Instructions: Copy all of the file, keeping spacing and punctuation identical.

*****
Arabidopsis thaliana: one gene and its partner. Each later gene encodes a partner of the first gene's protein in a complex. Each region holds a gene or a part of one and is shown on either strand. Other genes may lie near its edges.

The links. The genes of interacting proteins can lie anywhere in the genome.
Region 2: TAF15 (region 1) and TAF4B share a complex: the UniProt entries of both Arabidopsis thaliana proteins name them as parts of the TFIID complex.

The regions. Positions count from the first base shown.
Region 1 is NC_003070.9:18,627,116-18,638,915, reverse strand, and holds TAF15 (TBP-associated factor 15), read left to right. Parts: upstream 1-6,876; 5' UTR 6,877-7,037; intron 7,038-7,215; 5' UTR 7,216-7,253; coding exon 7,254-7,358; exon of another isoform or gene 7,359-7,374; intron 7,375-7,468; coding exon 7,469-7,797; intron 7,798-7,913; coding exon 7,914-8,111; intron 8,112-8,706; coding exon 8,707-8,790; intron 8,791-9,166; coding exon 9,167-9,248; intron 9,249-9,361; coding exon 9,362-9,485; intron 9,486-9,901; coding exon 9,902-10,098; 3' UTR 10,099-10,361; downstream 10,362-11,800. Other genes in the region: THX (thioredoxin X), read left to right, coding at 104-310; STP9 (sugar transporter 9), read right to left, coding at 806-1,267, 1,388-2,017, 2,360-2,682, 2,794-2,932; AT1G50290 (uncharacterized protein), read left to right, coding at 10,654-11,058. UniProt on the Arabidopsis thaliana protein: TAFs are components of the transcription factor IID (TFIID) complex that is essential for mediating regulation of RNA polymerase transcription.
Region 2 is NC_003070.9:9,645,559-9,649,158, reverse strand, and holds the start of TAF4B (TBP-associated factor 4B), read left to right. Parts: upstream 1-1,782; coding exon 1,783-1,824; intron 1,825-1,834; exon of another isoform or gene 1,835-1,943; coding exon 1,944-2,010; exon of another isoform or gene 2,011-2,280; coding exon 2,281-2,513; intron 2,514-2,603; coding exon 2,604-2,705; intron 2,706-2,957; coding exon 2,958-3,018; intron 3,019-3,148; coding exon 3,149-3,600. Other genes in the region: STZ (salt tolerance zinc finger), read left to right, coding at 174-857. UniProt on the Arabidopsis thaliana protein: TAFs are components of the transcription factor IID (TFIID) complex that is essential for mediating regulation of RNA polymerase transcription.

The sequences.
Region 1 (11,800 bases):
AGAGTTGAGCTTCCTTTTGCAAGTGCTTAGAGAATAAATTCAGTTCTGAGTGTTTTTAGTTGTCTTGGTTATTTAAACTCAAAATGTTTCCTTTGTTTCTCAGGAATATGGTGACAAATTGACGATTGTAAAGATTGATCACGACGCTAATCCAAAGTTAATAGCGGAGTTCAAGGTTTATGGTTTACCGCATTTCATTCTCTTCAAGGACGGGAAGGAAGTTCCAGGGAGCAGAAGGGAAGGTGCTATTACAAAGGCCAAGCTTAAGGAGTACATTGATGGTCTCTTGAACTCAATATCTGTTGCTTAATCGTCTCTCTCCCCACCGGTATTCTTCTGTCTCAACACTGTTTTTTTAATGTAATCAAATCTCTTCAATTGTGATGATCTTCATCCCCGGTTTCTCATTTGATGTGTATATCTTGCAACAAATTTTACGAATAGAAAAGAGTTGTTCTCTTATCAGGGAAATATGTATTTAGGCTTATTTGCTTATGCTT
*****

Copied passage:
Arabidopsis thaliana: one gene and its partner. Each later gene encodes a partner of the first gene's protein in a complex. Each region holds a gene or a part of one and is shown on either strand. Other genes may lie near its edges.

The links. The genes of interacting proteins can lie anywhere in the genome.
Region 2: TAF15 (region 1) and TAF4B share a complex: the UniProt entries of both Arabidopsis thaliana proteins name them as parts of the TFIID complex.

The regions. Positions count from the first base shown.
Region 1 is NC_003070.9:18,627,116-18,638,915, reverse strand, and holds TAF15 (TBP-associated factor 15), read left to right. Parts: upstream 1-6,876; 5' UTR 6,877-7,037; intron 7,038-7,215; 5' UTR 7,216-7,253; coding exon 7,254-7,358; exon of another isoform or gene 7,359-7,374; intron 7,375-7,468; coding exon 7,469-7,797; intron 7,798-7,913; coding exon 7,914-8,111; intron 8,112-8,706; coding exon 8,707-8,790; intron 8,791-9,166; coding exon 9,167-9,248; intron 9,249-9,361; coding exon 9,362-9,485; intron 9,486-9,901; coding exon 9,902-10,098; 3' UTR 10,099-10,361; downstream 10,362-11,800. Other genes in the region: THX (thioredoxin X), read left to right, coding at 104-310; STP9 (sugar transporter 9), read right to left, coding at 806-1,267, 1,388-2,017, 2,360-2,682, 2,794-2,932; AT1G50290 (uncharacterized protein), read left to right, coding at 10,654-11,058. UniProt on the Arabidopsis thaliana protein: TAFs are components of the transcription factor IID (TFIID) complex that is essential for mediating regulation of RNA polymerase transcription.
Region 2 is NC_003070.9:9,645,559-9,649,158, reverse strand, and holds the start of TAF4B (TBP-associated factor 4B), read left to right. Parts: upstream 1-1,782; coding exon 1,783-1,824; intron 1,825-1,834; exon of another isoform or gene 1,835-1,943; coding exon 1,944-2,010; exon of another isoform or gene 2,011-2,280; coding exon 2,281-2,513; intron 2,514-2,603; coding exon 2,604-2,705; intron 2,706-2,957; coding exon 2,958-3,018; intron 3,019-3,148; coding exon 3,149-3,600. Other genes in the region: STZ (salt tolerance zinc finger), read left to right, coding at 174-857. UniProt on the Arabidopsis thaliana protein: TAFs are components of the transcription factor IID (TFIID) complex that is essential for mediating regulation of RNA polymerase transcription.

The sequences.
Region 1 (11,800 bases):
AGAGTTGAGCTTCCTTTTGCAAGTGCTTAGAGAATAAATTCAGTTCTGAGTGTTTTTAGTTGTCTTGGTTATTTAAACTCAAAATGTTTCCTTTGTTTCTCAGGAATATGGTGACAAATTGACGATTGTAAAGATTGATCACGACGCTAATCCAAAGTTAATAGCGGAGTTCAAGGTTTATGGTTTACCGCATTTCATTCTCTTCAAGGACGGGAAGGAAGTTCCAGGGAGCAGAAGGGAAGGTGCTATTACAAAGGCCAAGCTTAAGGAGTACATTGATGGTCTCTTGAACTCAATATCTGTTGCTTAATCGTCTCTCTCCCCACCGGTATTCTTCTGTCTCAACACTGTTTTTTTAATGTAATCAAATCTCTTCAATTGTGATGATCTTCATCCCCGGTTTCTCATTTGATGTGTATATCTTGCAACAAATTTTACGAATAGAAAAGAGTTGTTCTCTTATCAGGGAAATATGTATTTAGGCTTATTTGCTTATGCTT